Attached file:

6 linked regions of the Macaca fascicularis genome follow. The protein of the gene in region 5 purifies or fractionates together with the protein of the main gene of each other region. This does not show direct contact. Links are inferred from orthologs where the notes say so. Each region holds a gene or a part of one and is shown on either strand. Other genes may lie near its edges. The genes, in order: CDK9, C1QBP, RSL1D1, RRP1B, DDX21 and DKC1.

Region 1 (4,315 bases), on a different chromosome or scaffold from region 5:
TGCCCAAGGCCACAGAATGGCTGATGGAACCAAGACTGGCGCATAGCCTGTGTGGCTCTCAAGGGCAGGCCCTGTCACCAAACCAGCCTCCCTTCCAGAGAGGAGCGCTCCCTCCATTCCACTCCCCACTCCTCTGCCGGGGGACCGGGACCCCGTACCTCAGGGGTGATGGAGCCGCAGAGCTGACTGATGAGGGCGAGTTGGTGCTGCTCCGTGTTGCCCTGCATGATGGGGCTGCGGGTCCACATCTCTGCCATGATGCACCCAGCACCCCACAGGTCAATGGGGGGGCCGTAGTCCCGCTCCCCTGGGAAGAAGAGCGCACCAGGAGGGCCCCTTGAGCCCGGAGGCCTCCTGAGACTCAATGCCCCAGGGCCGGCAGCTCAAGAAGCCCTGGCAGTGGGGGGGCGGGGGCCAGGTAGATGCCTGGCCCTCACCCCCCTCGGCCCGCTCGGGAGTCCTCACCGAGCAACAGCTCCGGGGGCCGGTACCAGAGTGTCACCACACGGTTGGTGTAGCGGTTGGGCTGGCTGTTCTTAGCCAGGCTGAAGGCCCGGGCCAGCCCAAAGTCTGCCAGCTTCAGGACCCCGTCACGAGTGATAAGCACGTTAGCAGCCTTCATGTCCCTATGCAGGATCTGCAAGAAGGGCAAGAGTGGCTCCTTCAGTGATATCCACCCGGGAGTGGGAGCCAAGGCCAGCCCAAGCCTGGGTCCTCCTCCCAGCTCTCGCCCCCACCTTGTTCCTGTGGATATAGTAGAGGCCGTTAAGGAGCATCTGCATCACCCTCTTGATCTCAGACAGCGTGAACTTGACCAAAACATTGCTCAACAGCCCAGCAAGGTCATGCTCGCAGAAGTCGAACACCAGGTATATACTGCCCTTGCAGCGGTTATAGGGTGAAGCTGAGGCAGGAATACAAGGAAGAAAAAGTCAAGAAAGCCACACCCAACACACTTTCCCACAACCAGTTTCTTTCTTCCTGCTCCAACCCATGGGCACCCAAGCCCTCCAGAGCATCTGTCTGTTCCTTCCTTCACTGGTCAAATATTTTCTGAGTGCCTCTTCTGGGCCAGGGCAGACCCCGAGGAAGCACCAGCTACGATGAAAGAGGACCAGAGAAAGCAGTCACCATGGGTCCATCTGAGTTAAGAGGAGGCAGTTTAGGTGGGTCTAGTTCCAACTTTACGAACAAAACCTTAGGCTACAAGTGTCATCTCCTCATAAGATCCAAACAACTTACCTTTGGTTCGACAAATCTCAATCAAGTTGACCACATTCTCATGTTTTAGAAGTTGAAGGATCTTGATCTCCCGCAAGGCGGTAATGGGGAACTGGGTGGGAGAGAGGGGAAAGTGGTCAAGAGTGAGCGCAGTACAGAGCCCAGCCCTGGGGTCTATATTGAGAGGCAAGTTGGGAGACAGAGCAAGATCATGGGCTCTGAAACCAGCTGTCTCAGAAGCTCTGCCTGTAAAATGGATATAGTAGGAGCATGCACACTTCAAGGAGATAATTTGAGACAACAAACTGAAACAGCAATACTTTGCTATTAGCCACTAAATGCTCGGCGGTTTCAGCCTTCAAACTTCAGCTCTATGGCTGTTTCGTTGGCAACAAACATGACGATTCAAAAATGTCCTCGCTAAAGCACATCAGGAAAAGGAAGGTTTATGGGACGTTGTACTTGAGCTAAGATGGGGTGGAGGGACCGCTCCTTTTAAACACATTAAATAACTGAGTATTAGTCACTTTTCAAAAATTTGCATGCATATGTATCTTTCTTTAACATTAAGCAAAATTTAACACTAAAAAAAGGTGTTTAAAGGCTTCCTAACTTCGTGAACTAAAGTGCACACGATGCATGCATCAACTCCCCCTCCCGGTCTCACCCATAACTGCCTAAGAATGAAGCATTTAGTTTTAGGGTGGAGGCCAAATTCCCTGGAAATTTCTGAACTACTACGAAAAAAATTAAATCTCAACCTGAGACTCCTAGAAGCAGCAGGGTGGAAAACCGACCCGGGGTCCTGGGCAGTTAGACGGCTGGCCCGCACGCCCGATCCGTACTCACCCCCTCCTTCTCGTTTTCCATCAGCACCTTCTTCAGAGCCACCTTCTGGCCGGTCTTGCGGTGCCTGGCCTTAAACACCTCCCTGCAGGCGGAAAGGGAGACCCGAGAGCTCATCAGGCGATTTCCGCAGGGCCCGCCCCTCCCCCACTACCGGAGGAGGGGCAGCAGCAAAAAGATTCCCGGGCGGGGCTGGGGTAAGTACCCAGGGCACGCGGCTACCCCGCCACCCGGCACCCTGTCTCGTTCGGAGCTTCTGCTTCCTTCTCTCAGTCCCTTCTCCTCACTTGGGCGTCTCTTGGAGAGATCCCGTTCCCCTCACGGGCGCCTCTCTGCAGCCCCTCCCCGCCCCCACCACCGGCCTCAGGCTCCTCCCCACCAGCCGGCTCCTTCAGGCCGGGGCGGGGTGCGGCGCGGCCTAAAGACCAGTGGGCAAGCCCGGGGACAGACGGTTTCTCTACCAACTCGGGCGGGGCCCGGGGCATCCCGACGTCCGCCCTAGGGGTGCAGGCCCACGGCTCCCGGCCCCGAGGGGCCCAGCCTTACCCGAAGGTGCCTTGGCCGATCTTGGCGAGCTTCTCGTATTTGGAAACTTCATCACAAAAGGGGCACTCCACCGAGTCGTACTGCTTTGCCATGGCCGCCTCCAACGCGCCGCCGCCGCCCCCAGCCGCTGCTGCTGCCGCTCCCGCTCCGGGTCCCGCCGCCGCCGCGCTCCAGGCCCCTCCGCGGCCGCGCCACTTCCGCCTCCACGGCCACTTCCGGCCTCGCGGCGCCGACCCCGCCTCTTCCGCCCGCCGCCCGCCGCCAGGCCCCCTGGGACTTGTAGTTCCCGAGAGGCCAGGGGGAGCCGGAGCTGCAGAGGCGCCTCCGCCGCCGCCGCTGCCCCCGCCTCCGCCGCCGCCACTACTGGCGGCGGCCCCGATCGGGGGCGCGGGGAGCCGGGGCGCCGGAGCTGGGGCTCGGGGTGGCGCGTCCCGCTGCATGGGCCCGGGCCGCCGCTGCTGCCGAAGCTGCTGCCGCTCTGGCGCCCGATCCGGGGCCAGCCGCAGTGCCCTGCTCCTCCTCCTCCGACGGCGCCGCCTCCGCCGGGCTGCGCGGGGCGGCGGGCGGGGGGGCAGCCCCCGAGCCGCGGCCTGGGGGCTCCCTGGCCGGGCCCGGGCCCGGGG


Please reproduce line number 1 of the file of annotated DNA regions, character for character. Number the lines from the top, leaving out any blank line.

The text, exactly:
6 linked regions of the Macaca fascicularis genome follow. The protein of the gene in region 5 purifies or fractionates together with the protein of the main gene of each other region. This does not show direct contact. Links are inferred from orthologs where the notes say so. Each region holds a gene or a part of one and is shown on either strand. Other genes may lie near its edges. The genes, in order: CDK9, C1QBP, RSL1D1, RRP1B, DDX21 and DKC1.